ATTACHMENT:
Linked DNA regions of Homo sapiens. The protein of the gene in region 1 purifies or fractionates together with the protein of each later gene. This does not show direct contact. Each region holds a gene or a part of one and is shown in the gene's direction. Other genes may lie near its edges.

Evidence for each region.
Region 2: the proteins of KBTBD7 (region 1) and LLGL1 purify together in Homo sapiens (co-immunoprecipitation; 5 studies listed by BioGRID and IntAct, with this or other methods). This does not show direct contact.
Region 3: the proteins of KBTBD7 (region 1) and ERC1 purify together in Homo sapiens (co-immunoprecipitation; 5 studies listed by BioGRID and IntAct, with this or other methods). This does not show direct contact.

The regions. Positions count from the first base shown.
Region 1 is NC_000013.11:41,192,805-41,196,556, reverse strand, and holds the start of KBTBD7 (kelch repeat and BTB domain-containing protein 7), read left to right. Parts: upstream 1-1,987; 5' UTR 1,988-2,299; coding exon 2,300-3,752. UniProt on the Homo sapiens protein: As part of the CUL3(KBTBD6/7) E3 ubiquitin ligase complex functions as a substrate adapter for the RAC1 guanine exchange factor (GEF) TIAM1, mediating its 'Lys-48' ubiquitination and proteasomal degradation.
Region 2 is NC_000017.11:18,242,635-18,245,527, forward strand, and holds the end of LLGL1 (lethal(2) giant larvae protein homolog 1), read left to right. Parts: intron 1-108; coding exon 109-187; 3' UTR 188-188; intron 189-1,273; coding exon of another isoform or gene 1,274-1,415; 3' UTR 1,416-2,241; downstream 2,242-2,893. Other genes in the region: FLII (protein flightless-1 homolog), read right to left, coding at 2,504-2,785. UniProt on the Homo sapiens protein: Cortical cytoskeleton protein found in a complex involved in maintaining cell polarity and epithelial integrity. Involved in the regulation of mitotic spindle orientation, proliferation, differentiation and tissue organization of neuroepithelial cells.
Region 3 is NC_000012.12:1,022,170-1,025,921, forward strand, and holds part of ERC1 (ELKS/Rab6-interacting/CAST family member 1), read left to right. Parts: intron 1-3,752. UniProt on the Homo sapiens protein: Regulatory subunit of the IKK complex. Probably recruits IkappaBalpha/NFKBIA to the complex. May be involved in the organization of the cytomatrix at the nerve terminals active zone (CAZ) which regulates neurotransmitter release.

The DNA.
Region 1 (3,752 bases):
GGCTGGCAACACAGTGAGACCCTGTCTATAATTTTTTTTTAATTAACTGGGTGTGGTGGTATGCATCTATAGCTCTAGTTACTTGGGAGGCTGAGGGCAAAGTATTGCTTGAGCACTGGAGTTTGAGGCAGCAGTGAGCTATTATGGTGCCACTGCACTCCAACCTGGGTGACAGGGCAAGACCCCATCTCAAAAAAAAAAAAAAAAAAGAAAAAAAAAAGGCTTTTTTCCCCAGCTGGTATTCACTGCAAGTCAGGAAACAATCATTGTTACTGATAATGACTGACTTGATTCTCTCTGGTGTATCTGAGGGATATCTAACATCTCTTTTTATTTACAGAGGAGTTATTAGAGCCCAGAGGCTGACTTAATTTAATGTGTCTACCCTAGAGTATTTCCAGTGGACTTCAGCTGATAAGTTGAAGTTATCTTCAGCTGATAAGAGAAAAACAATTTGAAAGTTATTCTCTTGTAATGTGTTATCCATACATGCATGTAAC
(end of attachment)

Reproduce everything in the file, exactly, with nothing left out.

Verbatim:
Linked DNA regions of Homo sapiens. The protein of the gene in region 1 purifies or fractionates together with the protein of each later gene. This does not show direct contact. Each region holds a gene or a part of one and is shown in the gene's direction. Other genes may lie near its edges.

Evidence for each region.
Region 2: the proteins of KBTBD7 (region 1) and LLGL1 purify together in Homo sapiens (co-immunoprecipitation; 5 studies listed by BioGRID and IntAct, with this or other methods). This does not show direct contact.
Region 3: the proteins of KBTBD7 (region 1) and ERC1 purify together in Homo sapiens (co-immunoprecipitation; 5 studies listed by BioGRID and IntAct, with this or other methods). This does not show direct contact.

The regions. Positions count from the first base shown.
Region 1 is NC_000013.11:41,192,805-41,196,556, reverse strand, and holds the start of KBTBD7 (kelch repeat and BTB domain-containing protein 7), read left to right. Parts: upstream 1-1,987; 5' UTR 1,988-2,299; coding exon 2,300-3,752. UniProt on the Homo sapiens protein: As part of the CUL3(KBTBD6/7) E3 ubiquitin ligase complex functions as a substrate adapter for the RAC1 guanine exchange factor (GEF) TIAM1, mediating its 'Lys-48' ubiquitination and proteasomal degradation.
Region 2 is NC_000017.11:18,242,635-18,245,527, forward strand, and holds the end of LLGL1 (lethal(2) giant larvae protein homolog 1), read left to right. Parts: intron 1-108; coding exon 109-187; 3' UTR 188-188; intron 189-1,273; coding exon of another isoform or gene 1,274-1,415; 3' UTR 1,416-2,241; downstream 2,242-2,893. Other genes in the region: FLII (protein flightless-1 homolog), read right to left, coding at 2,504-2,785. UniProt on the Homo sapiens protein: Cortical cytoskeleton protein found in a complex involved in maintaining cell polarity and epithelial integrity. Involved in the regulation of mitotic spindle orientation, proliferation, differentiation and tissue organization of neuroepithelial cells.
Region 3 is NC_000012.12:1,022,170-1,025,921, forward strand, and holds part of ERC1 (ELKS/Rab6-interacting/CAST family member 1), read left to right. Parts: intron 1-3,752. UniProt on the Homo sapiens protein: Regulatory subunit of the IKK complex. Probably recruits IkappaBalpha/NFKBIA to the complex. May be involved in the organization of the cytomatrix at the nerve terminals active zone (CAZ) which regulates neurotransmitter release.

The DNA.
Region 1 (3,752 bases):
GGCTGGCAACACAGTGAGACCCTGTCTATAATTTTTTTTTAATTAACTGGGTGTGGTGGTATGCATCTATAGCTCTAGTTACTTGGGAGGCTGAGGGCAAAGTATTGCTTGAGCACTGGAGTTTGAGGCAGCAGTGAGCTATTATGGTGCCACTGCACTCCAACCTGGGTGACAGGGCAAGACCCCATCTCAAAAAAAAAAAAAAAAAAGAAAAAAAAAAGGCTTTTTTCCCCAGCTGGTATTCACTGCAAGTCAGGAAACAATCATTGTTACTGATAATGACTGACTTGATTCTCTCTGGTGTATCTGAGGGATATCTAACATCTCTTTTTATTTACAGAGGAGTTATTAGAGCCCAGAGGCTGACTTAATTTAATGTGTCTACCCTAGAGTATTTCCAGTGGACTTCAGCTGATAAGTTGAAGTTATCTTCAGCTGATAAGAGAAAAACAATTTGAAAGTTATTCTCTTGTAATGTGTTATCCATACATGCATGTAAC